Background: The Italian Society of Environmental Medicine has performed a preliminary assessment of the health impact attributable to road freight traffic in Italy. Methods: We estimated fine particulate matter (PM10, PM2.5) and nitrogen oxides (NOx) generated by road transportation of goods in Italy considering the number of trucks, the emission factors and the average annual distance covered in the year 2016. Simulations on data concerning Years of Life Lost (YLL) attributable to PM2.5 (593,700) and nitrogen oxides NO2 (200,700) provided by the European Environmental Agency (EEA) were used as a proxy of healthcare burden. We set three different healthcare burden scenarios, varying from 1/5 to 1/10 of the proportion of the overall particulate matter attributable to road freight traffic in Italy (about 7% on a total of 2262 tons/year). Results: Road freight traffic in Italy produced about 189 tons of PM10, 147 tons of PM2.5 and 4125 tons of NOx in year 2016, resulting in annual healthcare costs varying from 400 million up to 1.2 billion EUR per year. Conclusion: Road freight traffic has a relevant impact on air pollution and healthcare costs, especially if considered over a 10-year period. Any solution able to significantly reduce the road transportation of goods could decrease avoidable mortality due to air pollution and related costs. Full article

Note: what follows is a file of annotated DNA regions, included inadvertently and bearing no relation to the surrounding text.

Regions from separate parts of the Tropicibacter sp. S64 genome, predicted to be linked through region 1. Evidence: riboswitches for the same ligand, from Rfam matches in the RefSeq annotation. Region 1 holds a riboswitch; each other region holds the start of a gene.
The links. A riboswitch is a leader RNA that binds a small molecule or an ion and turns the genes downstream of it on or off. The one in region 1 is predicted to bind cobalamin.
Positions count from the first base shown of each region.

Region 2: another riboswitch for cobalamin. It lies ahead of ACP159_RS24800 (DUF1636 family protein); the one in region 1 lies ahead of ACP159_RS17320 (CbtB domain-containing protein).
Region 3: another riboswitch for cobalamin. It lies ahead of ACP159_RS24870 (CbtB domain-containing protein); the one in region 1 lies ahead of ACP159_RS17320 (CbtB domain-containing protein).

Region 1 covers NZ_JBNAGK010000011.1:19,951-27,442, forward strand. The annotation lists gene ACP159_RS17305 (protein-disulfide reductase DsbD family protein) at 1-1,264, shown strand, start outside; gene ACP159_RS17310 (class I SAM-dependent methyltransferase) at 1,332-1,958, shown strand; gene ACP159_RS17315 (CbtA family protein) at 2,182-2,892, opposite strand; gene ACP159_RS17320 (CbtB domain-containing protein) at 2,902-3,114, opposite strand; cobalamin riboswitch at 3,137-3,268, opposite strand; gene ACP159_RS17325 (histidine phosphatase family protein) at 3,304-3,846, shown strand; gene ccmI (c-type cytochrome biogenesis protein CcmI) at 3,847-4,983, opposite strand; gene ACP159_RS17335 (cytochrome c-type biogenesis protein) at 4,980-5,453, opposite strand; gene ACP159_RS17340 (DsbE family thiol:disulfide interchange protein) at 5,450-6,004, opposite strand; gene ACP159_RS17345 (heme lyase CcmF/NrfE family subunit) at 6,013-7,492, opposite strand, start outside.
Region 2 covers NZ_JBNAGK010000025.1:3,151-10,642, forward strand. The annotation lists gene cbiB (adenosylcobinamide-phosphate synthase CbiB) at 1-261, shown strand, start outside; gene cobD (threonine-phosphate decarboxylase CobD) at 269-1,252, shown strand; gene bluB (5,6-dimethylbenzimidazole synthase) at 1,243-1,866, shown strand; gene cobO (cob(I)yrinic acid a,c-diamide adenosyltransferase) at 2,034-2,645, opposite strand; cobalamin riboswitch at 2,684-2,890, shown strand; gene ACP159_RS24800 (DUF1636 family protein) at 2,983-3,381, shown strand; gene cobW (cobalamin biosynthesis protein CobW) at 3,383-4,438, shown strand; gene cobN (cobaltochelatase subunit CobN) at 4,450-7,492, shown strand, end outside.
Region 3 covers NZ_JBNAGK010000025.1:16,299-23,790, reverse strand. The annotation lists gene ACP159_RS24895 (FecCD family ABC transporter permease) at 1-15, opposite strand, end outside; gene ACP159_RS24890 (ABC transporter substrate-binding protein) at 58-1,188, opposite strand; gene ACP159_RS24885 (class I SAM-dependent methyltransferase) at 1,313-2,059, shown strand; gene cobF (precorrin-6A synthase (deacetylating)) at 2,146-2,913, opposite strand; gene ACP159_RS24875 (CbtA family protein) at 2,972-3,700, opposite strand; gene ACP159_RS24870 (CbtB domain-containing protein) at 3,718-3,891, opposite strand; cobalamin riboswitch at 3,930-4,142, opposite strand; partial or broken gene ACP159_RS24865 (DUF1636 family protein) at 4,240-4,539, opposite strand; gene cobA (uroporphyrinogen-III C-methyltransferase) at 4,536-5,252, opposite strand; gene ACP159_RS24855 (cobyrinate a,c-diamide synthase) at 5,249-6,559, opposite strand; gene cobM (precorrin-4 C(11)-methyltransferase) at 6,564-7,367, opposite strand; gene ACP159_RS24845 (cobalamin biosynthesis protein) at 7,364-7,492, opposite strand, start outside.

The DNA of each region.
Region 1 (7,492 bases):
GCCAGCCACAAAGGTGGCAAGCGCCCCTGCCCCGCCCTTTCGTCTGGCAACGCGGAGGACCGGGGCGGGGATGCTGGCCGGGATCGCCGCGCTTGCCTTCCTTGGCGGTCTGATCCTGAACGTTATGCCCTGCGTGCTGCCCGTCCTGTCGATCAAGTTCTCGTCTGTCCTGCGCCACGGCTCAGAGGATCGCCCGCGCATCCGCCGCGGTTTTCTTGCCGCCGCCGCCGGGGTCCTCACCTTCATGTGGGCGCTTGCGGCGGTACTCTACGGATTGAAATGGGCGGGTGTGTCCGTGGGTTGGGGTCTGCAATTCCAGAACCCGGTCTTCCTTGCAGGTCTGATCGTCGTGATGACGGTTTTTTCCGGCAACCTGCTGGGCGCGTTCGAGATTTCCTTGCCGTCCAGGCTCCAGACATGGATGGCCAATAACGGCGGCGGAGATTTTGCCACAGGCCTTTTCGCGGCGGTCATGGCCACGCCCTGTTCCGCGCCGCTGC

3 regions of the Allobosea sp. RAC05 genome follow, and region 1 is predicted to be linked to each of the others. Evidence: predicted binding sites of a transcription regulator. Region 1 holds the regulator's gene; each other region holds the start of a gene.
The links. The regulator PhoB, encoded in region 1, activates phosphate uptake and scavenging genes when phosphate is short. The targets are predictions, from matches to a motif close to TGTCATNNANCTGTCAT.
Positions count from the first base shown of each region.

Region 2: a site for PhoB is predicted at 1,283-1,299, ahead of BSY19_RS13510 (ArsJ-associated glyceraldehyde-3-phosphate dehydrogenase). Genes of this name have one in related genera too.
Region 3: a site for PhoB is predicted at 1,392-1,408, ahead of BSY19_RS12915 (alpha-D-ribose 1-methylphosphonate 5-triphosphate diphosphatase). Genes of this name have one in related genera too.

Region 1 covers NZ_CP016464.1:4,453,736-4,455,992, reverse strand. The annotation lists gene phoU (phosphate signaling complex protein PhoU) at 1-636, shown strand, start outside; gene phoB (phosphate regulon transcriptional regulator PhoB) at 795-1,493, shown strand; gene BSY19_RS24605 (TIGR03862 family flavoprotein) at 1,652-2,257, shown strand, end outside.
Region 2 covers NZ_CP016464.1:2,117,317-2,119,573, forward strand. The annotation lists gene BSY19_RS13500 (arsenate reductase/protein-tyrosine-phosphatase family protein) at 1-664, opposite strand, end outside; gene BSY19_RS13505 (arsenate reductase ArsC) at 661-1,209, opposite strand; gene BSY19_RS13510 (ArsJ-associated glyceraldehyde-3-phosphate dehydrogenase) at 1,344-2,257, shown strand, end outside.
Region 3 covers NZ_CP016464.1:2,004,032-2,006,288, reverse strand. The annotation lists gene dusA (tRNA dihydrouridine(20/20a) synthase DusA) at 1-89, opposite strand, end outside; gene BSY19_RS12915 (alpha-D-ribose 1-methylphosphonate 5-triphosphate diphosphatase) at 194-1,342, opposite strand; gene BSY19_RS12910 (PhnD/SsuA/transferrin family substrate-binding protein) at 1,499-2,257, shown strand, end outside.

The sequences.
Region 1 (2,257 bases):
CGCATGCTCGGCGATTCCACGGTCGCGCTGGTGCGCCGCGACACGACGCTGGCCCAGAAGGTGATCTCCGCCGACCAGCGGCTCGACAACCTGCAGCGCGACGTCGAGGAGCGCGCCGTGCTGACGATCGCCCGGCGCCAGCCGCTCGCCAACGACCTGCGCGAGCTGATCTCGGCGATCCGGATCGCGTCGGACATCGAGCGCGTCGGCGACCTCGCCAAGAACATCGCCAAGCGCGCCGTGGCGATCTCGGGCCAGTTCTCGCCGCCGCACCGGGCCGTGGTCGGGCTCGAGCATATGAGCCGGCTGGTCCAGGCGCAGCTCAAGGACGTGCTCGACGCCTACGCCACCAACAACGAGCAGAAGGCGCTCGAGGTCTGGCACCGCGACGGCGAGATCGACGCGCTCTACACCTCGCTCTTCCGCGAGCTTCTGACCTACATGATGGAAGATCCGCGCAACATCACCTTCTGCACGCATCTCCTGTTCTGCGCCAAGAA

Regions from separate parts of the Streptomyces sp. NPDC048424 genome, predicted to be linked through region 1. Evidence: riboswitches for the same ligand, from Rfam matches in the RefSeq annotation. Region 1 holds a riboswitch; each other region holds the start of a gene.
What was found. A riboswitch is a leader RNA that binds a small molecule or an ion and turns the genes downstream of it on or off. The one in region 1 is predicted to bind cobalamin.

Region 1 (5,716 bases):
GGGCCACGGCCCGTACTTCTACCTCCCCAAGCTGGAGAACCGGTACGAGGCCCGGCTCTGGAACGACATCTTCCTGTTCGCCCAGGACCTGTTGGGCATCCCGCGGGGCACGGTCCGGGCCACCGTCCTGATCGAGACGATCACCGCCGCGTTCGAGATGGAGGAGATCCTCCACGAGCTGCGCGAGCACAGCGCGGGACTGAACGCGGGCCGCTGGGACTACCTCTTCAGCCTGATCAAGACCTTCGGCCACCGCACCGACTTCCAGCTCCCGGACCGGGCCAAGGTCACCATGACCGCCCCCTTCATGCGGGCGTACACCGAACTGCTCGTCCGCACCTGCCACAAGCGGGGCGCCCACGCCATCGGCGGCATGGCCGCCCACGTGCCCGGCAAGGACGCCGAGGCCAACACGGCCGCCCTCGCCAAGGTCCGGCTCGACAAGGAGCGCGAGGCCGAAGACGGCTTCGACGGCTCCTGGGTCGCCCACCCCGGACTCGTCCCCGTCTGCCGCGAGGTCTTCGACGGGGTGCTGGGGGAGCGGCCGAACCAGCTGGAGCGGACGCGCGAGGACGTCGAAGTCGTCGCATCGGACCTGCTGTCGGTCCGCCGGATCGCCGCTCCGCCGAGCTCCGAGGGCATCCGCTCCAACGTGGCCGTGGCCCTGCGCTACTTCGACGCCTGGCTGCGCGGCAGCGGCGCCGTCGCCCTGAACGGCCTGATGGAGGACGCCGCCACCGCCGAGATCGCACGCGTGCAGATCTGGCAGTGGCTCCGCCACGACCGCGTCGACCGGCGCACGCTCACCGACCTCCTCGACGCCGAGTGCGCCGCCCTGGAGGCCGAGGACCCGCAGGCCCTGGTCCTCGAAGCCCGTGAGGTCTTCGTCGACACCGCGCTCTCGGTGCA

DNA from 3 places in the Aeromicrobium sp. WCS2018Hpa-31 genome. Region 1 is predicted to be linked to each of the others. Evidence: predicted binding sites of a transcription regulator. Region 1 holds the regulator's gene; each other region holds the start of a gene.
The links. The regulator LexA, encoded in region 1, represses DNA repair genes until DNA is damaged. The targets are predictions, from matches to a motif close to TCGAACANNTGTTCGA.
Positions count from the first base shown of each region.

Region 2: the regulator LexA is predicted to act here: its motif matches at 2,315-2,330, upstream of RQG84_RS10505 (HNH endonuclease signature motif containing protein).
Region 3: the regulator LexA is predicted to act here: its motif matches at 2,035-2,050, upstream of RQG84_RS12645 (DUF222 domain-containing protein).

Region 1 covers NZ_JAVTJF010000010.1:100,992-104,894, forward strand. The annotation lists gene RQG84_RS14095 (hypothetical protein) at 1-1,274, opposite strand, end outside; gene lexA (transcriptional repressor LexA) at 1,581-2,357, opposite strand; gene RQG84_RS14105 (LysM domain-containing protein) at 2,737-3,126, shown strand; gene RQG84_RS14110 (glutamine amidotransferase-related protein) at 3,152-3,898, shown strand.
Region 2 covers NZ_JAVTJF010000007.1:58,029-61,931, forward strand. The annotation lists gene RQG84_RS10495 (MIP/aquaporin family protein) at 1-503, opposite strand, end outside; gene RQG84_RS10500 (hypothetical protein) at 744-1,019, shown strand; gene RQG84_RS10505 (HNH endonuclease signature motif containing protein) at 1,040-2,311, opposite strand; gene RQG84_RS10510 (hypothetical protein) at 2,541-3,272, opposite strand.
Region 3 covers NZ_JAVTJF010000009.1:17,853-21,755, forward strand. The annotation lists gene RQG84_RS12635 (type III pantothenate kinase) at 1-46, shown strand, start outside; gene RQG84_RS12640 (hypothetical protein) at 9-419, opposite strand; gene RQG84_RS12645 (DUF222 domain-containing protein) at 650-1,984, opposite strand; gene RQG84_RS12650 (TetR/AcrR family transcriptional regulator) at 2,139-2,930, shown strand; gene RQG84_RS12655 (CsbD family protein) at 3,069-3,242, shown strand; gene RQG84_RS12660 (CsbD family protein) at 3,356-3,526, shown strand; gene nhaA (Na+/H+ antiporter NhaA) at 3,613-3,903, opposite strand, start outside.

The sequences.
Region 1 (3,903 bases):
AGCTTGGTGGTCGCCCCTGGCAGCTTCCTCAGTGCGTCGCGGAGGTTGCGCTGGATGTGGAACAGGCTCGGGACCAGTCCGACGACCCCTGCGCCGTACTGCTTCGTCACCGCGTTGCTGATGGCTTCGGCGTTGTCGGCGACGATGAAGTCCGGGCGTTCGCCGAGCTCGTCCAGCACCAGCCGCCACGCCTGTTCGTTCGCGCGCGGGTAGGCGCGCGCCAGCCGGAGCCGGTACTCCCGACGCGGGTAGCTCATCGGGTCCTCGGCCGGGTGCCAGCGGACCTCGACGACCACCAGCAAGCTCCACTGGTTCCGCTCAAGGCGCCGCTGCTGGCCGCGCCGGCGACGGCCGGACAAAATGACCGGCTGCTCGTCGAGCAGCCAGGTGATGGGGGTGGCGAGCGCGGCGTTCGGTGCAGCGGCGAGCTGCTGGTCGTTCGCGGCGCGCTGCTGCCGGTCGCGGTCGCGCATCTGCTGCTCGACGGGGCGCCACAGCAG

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Open AccessArticle
Impact and Interactions of Policies for Mitigation of Air Pollutants and Greenhouse Gas Emissions in Korea
Int. J. Environ. Res. Public Health 2019, 16(7), 1161; https://doi.org/10.3390/ijerph16071161 - 31 Mar 2019
Cited by 6
Abstract
Korea faces a challenging task of simultaneously reducing emissions of air pollutants and greenhouse gases (GHG). Since both are emitted from the same sources such as fossil fuel combustion and economic activities, there could be commonalities and interactions between the policies for reducing [...] Read more.